8 8 So far we have learned … MIPS — loading words but addressing bytes — addition and subtraction operations on registers only InstructionsMeaning add $s1,$s2,$s3# $s1 = $s2 + $s3 (arithmetic) sub $s1,$s2,$s3# $s1 = $s2 – $s3 (arithmetic) lw $s1,100($s2)# $s1 = Memory[$s2+100] (data transfer) sw $s1,100($s2)# Memory[$s2+100] = $s1 (data transfer) Activity 1: Write the MIPS assembly code for the following C assignment instruction A[12] = h + A[8] assuming that the variable h is stored in $s2 and the base address of the array A is in $s3.

9 9 Binary Representation 1.A computer can only process bits. 2.Characters, integers, and real numbers must be represented in bits. 3.Different representation are labeled with a subscript. — A decimal number is represented by subscript. — Binary numbers are represented by subscript. — Hexadecimal numbers are represented by subscript. Examples: 987 ten, two, and 987 hex Case 1: Decimal to Binary Conversion Example: Convert 445 ten into 32-bit binary Binary Representation: 445 ten = two Case 2: Binary to Decimal Conversion Example: Convert two to decimal

10 10 Hexadecimal Representation (1) Case 3: Decimal to Hexadecimal Conversion Example: Convert 445 ten into hexadecimal 445 ten = bd hex in 1 word Case 4: Hexadecimal to Decimal Conversion Example: Convert bd hex to decimal

11 11 Hexadecimal Representation (2) Case 5: Hexadecimal to Binary Conversion Example: Convert bd hex into binary Case 6: Binary to Hexadecimal Conversion Example: Convert two to hexadecimal Activity 1: Convert 1998 ten into binary using the hexadecimal shortcut.

12 12 2’s Complement (1) 1.MIPS uses 2’s complement to represent signed numbers 2.In 2’s complement, a positive number is represented using a 31-bit binary number — Example: +2 ten is represented as two or hex 3.In 2’s complement, a negative number  X two is represented by taking the complement of its magnitude X two plus 1. — Example:  2 ten Represent the magnitude in binary format 2 ten is represented as two Take the complement of each digit The results is two Add 1 to the LSB  2 ten is represented as two or fffffffe hex

13 13 2’s Complement (2) 4.The MSB (32 nd bit) is in indication of sign. 5.To convert a 32-bit number in 2’s complement to decimal — Example: two is represented by two is represented by

14 14 Unsigned and Signed Arithmetic MIPS has a separate format for unsigned and signed integers 1.Unsigned integers — are saved as 32-bit words — Example:Smallest unsigned integer is hex = 0 ten Largest unsigned integer is ffffffff hex = 4,294,967,295 ten 2.Signed integers — are saved as 32-bit words in 2’s complement with the MSB reserved for sign — If MSB = 1, then the number is negative — If MSB = 0, then the number is positive — Example: Smallest signed integer: two =  (2 31 ) 10 =  2,147,483, Largest signed integer: two = (2 31  1) 10 = 2,147,483,647 10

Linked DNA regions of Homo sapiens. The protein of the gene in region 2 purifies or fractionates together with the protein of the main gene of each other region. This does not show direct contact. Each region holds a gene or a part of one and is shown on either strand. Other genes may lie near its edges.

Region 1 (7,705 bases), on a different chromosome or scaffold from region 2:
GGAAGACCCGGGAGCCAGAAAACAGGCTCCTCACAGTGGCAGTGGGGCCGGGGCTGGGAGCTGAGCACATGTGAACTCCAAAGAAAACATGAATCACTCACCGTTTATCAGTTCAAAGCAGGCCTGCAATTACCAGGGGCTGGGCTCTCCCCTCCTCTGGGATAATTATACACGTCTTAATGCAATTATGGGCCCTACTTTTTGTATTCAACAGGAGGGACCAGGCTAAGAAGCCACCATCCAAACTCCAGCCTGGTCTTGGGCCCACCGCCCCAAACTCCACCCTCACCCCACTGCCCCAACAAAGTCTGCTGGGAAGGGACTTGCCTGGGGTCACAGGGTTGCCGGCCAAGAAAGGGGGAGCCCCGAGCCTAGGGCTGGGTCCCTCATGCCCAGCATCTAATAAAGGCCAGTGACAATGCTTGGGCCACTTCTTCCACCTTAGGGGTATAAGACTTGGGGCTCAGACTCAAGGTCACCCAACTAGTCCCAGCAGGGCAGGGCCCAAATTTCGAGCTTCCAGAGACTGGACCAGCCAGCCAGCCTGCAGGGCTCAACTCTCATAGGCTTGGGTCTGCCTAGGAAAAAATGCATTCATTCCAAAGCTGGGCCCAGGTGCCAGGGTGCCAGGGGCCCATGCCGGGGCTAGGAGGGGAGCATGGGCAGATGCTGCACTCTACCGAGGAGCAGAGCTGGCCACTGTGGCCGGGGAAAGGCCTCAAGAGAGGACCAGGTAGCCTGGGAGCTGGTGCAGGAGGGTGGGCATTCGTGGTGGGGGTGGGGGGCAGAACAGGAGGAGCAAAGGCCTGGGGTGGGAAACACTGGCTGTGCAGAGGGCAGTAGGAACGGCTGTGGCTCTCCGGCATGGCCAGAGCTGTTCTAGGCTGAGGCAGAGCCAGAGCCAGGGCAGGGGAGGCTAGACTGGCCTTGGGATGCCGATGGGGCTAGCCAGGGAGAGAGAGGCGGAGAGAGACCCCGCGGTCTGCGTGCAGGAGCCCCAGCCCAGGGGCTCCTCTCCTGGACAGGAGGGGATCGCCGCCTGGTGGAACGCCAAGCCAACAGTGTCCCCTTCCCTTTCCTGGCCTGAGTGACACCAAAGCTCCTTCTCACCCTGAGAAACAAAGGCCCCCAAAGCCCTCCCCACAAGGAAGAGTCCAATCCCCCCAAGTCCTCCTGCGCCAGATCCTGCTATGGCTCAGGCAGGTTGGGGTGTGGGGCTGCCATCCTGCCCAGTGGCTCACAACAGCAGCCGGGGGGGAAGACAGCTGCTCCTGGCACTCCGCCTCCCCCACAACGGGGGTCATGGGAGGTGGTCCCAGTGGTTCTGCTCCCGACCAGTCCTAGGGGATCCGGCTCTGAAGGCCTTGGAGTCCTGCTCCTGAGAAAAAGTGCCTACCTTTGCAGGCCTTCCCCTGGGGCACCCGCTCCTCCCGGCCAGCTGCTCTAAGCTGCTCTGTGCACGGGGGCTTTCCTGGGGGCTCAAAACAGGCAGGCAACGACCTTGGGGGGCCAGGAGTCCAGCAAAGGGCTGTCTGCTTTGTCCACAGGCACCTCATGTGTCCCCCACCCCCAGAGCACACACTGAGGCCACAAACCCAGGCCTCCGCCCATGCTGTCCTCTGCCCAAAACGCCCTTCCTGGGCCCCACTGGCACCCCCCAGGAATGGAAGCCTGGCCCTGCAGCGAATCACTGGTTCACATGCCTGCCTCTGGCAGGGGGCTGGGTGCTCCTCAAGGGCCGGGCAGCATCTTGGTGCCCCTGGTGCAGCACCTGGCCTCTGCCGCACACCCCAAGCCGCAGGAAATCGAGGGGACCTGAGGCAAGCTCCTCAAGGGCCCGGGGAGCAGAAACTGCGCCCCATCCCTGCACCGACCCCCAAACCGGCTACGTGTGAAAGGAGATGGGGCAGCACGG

15 15 MIPS to Binary Machine Language (1) Example: add $t0,$s1,$s2 Binary Machine Language Equivalent: Can we derive the binary machine language code from the MIPS instruction? MIPS field for arithmetic instructions: oprsrtrdshamtfunct 6 bits5 bits 6 bits opcode1 st operand2 nd operanddestinationshiftfunction

16 16 MIPS Fields for Arithmetic Operations For arithmetic operations (R): — Opcode (op) = 0 — Function (funct) = 32 (0x20) for add, 34 (0x22) for sub Example: add $t0,$s1,$s2 (Values of Registers: $t0 = 8, $s1 = 17, $s2 = 18) op = 0 10 = (000000) 2 rs = = (10001) 2 rt = = (10010) 2 rd = 8 10 = (01000) 2 shamt is not used = (00000) 2 funct = = (100000) 2 leads to the binary machine language code: oprsrtrdshamtfunct 6 bits5 bits 6 bits opcode1 st operand2 nd operanddestinationshiftfunction

17 17 MIPS Fields for Data Transfer Operations For data transfer operations (I): — Opcode (op) = 35 for load (lw) and 43 for save (sw) Example: lw $t0,32($s3) # (Values of Registers: $t0 = 9, $s3 = 19) op = = (100011) 2 rs = = (10011) 2 rt = 8 10 = (01000) 2 address = = ( ) 2 leads to the binary machine language code: oprsrtaddress 6 bits5 bits 16 bits opcode1 st operand2 nd operandMemory address (offset)